[Letterhead: Goupil Paris]

Paris, 19 February 1876

My dear Theo,
Thanks for your last letter, and also for the catalogue that was in the last crate.
Have I already thanked you for ‘Andersen’s vertellingen’, if not, then I do so now.1
I heard from home that you’ll be making the trip with the nouveautés in the spring, you’ll surely have nothing against that, it’s good experience and you’ll see lots of beautiful things during your trip.2 You’ll find Longfellow in the next crate. Gladwell was here yesterday evening – he comes every Friday – and we read some more of it. I haven’t read Hyperion3 yet, but have heard that it’s beautiful.  1r:2
These last few days I’ve been reading a beautiful book by Eliot, 3 stories, ‘Scenes of clerical life’.4
The last story, Janet’s repentance, I found especially moving. It’s the life of a curate who lives chiefly among the inhabitants of the dirty streets of a town.5 His study looked out over gardens with cabbage stalks &c. and over the red roofs and smoking chimneys of poor cottages.6 For his midday meal he usually had badly cooked mutton and watery potatoes.7 He died at about the age of 34, and was nursed during his long illness by a woman who had previously been given to drink but, through his words and by leaning on him, as it were, had got the better of herself and found peace for her soul. And at his funeral they read the chapter with the words ‘I am the resurrection, and the life: he that believeth in Me, though he were dead, yet shall he live’.8
And now it’s already Saturday evening, the days  1v:3 fly by here, and the time of my departure will soon be here. Still no answer from Scarborough.9 Regards, and in thought a handshake, and ever,

Your loving brother.

Regards to everyone at the Rooses’, and also to Van Iterson, Jan and Piet.10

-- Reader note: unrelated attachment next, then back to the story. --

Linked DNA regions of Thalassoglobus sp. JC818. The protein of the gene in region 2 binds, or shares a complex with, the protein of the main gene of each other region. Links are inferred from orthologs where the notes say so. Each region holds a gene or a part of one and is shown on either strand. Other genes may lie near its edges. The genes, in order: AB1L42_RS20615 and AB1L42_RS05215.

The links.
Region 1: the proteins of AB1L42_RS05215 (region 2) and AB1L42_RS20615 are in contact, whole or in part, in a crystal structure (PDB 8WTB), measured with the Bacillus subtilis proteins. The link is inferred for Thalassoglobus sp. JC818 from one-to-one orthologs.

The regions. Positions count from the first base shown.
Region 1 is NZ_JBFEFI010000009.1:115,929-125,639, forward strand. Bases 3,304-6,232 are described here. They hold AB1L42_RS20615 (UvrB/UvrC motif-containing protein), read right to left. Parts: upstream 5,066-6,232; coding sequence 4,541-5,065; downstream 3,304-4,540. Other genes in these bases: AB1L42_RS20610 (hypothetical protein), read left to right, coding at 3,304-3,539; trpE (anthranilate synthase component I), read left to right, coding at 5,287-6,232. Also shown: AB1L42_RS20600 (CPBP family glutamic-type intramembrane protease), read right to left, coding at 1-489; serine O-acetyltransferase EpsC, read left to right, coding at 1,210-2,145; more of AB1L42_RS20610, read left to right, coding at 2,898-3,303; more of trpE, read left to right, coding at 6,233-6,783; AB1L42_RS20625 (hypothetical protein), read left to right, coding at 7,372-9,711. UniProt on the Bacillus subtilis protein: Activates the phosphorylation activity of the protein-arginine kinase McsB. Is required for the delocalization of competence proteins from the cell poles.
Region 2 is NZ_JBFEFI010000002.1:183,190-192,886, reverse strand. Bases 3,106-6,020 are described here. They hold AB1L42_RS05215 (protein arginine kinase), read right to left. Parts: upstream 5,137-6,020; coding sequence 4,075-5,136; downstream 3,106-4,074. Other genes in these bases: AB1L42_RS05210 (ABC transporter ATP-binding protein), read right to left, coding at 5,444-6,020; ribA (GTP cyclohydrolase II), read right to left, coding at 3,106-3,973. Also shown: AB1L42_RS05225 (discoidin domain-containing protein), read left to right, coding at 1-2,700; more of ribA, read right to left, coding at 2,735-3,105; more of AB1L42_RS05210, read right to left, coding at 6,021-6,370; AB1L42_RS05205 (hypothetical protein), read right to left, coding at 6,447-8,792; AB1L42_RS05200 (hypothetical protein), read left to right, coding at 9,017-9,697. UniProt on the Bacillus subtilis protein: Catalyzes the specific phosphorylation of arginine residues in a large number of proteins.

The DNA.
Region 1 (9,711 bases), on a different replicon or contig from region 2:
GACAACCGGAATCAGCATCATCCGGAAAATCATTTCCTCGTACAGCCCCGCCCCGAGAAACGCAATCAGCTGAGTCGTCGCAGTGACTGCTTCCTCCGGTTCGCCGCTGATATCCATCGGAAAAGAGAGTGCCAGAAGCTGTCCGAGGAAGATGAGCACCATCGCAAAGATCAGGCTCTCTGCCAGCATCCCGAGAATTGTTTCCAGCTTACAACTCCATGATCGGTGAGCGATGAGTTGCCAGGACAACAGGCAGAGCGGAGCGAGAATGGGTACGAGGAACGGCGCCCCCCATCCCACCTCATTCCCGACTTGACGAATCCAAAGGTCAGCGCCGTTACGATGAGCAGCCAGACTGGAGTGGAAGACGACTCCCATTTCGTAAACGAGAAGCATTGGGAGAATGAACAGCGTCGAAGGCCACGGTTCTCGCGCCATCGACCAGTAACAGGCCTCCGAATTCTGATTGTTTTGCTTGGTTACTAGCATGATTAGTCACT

Br. 1990: 069 | CL: 55
From: Vincent van Gogh
To: Theo van Gogh
Date: Paris, Saturday, 19 February 1876

1. In the previous letter, Vincent had thanked Theo twice for sending this book.
2. Theo travelled through the Netherlands from 29 March to 12 April 1876; it can be inferred from a handwritten list he made of the dozens of booksellers and art dealers he was intending to visit that he stopped off in at least 14 cities. He also made a note of the hotels he stayed in (FR b2071).
3. Henry Wadsworth Longfellow, Hyperion, a romance (1839). See Longfellow 1886-1891, vol. 8, pp. 7-285.
4. George Eliot, Scenes of clerical life (1857) contains the stories ‘The Sad Fortunes of the Reverend Amos Barton’, ‘Mr Gilfil’s Love Story’ and ‘Janet’s Repentance’. The first is about a clergyman who is not very popular in his village. Unfortunately, he does not appreciate the love and dedication of his wife until she is dead. The second story focuses on the enduring love of the young vicar Gilfil for an Italian girl. When the egoistic captain she fancies abandons her, she finally marries Mr Gilfil, but dies less than a year later. His love for her proves everlasting nonetheless.
5. In ‘Janet’s repentance’ the protagonist, Rev. Tryan, is talked about by his fellow villagers thus: ‘I wonder if there’s another man in the world who has been brought up as Mr Tryan has, that would choose to live in those small close rooms on the common, among heaps of dirty cottages, for the sake of being near the poor people’. George Eliot, Scenes of clerical life and Silas Marner. Edinburgh and London 1867, chapter 3, p. 204. Cf. also pp. 235-236.
6. Rev. Tryan’s study is described as follows: ‘Mr Tryan’s study was a very ugly little room indeed, with ... an ugly view of cottage roofs and cabbage-gardens from the window’, and: ‘that musty house, among dead cabbages and smoky cottages’ (chapter 11, p. 252; chapter 25, p. 319).
7. An eye witness had this to say about the food served to Rev. Tryan: ‘I called in one day when she [Mrs Wagstaff] was dishin’ up Mr Tryan’s dinner, an’ I could see the potatoes was as watery as watery’ (chapter 11, p. 256). The story makes no mention of his eating mutton.
8. Janet is so terrorized by her husband, Mr Dempster, that she takes to drink. Later she looks after Tryan, who finally dies of tuberculosis. The text recited at the funeral comes from John 11:25. Eliot quotes only the words ‘I am the Resurrection and the Life’ (chapter 28, p. 329); Van Gogh added the rest of the verse.
9. The expected letter from Scarborough is perhaps the reply (alluded to in letter 69, l. 19) to Vincent’s application for a position.
10. Theo’s co-workers at Goupil’s; see letter 19, n. 11.